December was a big month for Sinatra buffs who celebrated the 100th birthday of long-departed Ole Blue Eyes. Many did so with tributes galore trying to recapture some of the old magic. You had to appreciate the drama and passion of a Sinatra performance. The guy could sell a song. Some of his best-known standards remain as powerful and present today as when he recorded them. On certain songs, you can still hear Sinatra's voice clearly in your head, just by reading the lyrics:
"Yes, there were times, I'm sure you knew,
When I bit off more than I could chew.
But through it all, when there was doubt,
I ate it up and spit it out.
I faced it all and I stood tall,
And did it my way."
Not a bad anthem for community banks in the post-recession era. During a period when big banks were bailed out, community banks had to slog through the difficult times on their own and in their own way.
Now there is some evidence that community banks not only faced it all but came out the other side standing taller than the big banks in some ways. In a new research paper, the Brookings Institution found that by several measures, community banks fared better than their bailed-out bigger cousins.
The study was undertaken partly to gauge the health of banks post-recession. After examining larger banks, Brookings turned its attention to community banks in the recently released third stage of its research.
"Because the protection of community banks has been a continuing hot topic of discussion, especially in the context of post-crisis financial regulation, it is important to look in detail at these institutions' performance and their likelihood of long-term survival," the study's authors wrote.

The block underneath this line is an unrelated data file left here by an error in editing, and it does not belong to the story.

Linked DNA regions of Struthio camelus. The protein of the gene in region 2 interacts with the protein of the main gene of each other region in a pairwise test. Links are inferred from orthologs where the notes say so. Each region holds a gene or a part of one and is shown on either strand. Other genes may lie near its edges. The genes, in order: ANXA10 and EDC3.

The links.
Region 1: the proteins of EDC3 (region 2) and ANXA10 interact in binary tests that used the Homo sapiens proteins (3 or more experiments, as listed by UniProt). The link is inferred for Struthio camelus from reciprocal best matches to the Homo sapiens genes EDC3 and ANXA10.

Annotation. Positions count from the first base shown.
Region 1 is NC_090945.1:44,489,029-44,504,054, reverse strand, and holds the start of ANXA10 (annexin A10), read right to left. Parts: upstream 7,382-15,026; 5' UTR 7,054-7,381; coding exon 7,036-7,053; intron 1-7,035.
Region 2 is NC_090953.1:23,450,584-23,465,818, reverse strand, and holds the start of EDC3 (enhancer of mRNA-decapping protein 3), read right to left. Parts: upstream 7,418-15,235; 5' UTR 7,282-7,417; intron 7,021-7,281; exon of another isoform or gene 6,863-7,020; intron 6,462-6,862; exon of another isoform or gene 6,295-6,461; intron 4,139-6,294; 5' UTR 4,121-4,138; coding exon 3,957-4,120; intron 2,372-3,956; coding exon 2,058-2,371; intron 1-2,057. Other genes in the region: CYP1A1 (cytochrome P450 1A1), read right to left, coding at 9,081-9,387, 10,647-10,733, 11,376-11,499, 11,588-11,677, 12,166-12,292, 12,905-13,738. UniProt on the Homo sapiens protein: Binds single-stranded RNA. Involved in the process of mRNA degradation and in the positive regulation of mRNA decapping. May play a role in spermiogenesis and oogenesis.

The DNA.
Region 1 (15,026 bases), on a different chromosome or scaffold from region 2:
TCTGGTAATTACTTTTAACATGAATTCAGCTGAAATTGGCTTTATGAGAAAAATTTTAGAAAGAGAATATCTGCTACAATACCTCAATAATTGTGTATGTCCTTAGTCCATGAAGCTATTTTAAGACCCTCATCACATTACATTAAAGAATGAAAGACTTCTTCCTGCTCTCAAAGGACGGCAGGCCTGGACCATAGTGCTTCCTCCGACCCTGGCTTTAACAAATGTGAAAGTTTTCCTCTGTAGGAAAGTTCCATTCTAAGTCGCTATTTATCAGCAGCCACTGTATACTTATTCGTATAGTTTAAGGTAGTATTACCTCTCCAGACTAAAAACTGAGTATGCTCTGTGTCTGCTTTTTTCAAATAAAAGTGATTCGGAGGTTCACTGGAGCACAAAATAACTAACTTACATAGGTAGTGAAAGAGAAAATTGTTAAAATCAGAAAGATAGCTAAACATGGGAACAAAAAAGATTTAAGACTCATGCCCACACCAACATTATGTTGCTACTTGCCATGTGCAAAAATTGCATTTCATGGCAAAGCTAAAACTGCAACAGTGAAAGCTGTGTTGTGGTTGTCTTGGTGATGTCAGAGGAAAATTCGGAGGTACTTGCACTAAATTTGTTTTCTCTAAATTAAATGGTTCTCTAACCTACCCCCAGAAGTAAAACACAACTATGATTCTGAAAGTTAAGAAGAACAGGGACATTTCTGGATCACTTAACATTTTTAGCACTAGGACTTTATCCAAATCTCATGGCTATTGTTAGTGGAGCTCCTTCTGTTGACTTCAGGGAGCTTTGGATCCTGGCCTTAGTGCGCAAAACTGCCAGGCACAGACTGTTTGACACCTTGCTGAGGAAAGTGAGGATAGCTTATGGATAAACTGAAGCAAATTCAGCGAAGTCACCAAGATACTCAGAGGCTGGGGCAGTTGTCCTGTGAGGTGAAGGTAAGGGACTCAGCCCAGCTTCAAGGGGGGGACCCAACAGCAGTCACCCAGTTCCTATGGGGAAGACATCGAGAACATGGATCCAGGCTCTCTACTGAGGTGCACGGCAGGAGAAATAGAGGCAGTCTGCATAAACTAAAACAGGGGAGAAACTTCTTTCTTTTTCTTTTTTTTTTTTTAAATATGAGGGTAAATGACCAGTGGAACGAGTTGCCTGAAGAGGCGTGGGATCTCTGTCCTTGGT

On two important measures, community banks appear to be outperforming their larger cousins, regional banks and the four big national banks. Since the recession, ROA has recovered significantly better at community banks than it has at larger banks, the study found. In addition, the gap between the level of deposits and loans, which widened as loans dried up, has narrowed more quickly at community banks than at the larger banks.
One conclusion the study authors draw from this is that heightened banking regulations have not prevented community banks from recovering. "These are two indicators in favor of the community banks performing relatively well in the post-crisis regulatory environment," the authors wrote.
While the total number of community banks has fallen considerably, the study noted that the decline has been going on since 2003 and it is confined mainly to banks with assets <$100mm. At the same time, the total number of community banks with assets >$300mm has actually risen.
The loss of the smallest group of banks is largely a function of the dearth of new community bank formation, the study points out. Increased regulation may contribute to that trend, the authors said, but the link is far from definitive. The more likely culprit, they say: weak demand for services offered by the very smallest community banks.
In short, established and larger community banks appear to be doing much better on several fronts than bigger banks, and they have done it by sticking to their business of handing out loans to worthy businesses operating in local communities. To paraphrase Sinatra--through all of the crisis and beyond, community bankers faced it all, stood tall and did it their way. Nice work all.